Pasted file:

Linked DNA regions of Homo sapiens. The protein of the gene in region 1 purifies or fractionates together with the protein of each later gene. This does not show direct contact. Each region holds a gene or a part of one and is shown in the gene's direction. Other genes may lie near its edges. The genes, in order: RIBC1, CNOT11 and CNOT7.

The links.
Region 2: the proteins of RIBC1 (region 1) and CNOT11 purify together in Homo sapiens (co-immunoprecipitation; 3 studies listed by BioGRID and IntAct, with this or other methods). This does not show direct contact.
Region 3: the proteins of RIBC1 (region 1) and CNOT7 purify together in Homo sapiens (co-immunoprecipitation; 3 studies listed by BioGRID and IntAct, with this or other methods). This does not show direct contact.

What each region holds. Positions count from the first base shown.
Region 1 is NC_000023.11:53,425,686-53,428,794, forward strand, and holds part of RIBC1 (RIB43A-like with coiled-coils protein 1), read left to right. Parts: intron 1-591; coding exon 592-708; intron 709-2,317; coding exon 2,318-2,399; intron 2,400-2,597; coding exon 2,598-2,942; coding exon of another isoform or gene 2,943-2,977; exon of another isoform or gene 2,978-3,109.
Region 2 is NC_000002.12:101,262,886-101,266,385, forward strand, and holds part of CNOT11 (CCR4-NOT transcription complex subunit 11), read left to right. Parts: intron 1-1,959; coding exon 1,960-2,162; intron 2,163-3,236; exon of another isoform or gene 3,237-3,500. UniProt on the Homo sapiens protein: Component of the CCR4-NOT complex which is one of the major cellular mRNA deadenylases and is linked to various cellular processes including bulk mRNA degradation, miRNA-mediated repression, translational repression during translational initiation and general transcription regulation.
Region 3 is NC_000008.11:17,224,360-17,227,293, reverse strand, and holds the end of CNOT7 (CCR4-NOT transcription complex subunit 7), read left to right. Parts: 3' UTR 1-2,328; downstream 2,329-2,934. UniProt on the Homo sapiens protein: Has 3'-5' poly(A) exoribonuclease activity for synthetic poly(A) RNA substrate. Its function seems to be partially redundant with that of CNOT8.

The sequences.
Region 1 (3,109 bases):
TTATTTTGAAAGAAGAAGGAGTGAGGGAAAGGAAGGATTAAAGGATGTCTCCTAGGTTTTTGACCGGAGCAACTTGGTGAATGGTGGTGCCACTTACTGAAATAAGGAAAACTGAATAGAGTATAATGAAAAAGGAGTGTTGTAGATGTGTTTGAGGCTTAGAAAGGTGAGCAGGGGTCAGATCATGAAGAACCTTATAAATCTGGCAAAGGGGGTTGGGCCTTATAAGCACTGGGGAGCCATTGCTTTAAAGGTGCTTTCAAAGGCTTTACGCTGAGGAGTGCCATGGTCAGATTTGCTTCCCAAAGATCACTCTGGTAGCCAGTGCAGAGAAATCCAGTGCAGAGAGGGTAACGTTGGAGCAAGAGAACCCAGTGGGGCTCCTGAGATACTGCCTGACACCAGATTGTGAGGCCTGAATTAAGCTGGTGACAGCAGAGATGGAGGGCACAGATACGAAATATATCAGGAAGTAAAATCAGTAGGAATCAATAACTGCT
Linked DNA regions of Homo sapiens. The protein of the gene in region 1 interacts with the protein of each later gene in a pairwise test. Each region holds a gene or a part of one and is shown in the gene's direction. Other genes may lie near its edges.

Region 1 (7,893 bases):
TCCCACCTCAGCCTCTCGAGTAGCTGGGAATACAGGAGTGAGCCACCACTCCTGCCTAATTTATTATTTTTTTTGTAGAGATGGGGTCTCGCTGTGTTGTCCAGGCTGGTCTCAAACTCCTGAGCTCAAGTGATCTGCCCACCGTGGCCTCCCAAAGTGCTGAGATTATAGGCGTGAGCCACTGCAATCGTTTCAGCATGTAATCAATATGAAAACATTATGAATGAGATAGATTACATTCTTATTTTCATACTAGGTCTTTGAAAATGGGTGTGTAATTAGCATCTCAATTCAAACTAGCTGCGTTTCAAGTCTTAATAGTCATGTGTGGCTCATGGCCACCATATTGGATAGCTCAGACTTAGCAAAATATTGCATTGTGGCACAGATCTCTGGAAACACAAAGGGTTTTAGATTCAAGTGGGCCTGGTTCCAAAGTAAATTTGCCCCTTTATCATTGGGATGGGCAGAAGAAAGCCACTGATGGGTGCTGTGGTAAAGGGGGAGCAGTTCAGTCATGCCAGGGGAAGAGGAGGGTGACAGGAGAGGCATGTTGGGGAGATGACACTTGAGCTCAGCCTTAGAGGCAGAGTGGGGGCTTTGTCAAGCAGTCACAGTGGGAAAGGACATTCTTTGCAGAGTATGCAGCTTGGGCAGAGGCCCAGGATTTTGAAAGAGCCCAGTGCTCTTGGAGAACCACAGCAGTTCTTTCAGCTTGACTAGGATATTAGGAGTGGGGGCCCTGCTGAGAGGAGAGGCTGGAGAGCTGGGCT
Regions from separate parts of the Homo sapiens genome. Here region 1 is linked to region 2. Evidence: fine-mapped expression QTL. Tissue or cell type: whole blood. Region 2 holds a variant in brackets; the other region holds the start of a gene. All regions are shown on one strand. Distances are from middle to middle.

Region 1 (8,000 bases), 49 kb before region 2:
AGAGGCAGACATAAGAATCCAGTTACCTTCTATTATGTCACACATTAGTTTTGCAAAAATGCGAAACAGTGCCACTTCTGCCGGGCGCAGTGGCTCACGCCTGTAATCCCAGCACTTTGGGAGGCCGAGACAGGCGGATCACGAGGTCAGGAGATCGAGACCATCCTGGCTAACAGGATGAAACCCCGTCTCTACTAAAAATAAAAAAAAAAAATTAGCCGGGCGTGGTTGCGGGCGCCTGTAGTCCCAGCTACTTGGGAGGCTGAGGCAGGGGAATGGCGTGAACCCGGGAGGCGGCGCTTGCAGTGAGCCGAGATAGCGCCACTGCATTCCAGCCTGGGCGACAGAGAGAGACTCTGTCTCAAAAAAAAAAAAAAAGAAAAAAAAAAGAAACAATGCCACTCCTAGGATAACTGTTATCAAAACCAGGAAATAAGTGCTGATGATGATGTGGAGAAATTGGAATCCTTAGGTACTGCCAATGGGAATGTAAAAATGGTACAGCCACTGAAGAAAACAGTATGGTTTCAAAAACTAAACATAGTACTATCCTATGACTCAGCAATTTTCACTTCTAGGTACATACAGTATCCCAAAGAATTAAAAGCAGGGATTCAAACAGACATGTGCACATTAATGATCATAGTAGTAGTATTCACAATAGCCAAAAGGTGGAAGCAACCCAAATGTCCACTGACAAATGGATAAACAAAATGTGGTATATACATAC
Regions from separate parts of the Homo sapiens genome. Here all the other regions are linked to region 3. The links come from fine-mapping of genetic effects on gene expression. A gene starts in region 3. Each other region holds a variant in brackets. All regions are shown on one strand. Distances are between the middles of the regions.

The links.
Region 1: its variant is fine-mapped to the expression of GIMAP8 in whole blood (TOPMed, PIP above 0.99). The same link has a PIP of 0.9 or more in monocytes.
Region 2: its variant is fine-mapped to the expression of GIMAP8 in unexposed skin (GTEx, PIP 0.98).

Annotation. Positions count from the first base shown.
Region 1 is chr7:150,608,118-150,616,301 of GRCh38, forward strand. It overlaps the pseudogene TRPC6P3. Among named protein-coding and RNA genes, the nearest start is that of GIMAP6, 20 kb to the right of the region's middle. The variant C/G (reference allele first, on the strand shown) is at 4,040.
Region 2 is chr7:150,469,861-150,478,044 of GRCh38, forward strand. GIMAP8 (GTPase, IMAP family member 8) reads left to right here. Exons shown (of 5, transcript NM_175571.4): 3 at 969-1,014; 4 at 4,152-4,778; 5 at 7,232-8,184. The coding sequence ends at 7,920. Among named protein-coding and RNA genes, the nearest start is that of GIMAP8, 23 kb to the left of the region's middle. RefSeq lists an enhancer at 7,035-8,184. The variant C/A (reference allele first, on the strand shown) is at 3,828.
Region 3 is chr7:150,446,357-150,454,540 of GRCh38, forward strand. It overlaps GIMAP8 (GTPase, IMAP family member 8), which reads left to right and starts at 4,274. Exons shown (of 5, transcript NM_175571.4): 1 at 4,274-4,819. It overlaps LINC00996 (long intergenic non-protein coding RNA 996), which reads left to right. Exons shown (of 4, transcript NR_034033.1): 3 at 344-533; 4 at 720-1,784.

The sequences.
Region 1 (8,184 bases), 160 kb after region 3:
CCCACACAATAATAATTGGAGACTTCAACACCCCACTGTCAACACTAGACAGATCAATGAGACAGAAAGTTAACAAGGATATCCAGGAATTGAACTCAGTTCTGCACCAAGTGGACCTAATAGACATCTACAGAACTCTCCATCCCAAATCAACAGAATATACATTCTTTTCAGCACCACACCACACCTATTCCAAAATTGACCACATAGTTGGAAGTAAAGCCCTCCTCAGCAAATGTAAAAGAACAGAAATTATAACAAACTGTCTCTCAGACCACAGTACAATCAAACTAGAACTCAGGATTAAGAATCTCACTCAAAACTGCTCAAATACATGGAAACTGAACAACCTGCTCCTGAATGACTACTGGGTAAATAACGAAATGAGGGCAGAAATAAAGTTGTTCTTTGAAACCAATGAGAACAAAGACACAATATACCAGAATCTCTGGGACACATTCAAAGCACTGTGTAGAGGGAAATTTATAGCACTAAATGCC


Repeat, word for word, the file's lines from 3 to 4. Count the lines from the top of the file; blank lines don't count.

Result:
Region 2: the proteins of RIBC1 (region 1) and CNOT11 purify together in Homo sapiens (co-immunoprecipitation; 3 studies listed by BioGRID and IntAct, with this or other methods). This does not show direct contact.
Region 3: the proteins of RIBC1 (region 1) and CNOT7 purify together in Homo sapiens (co-immunoprecipitation; 3 studies listed by BioGRID and IntAct, with this or other methods). This does not show direct contact.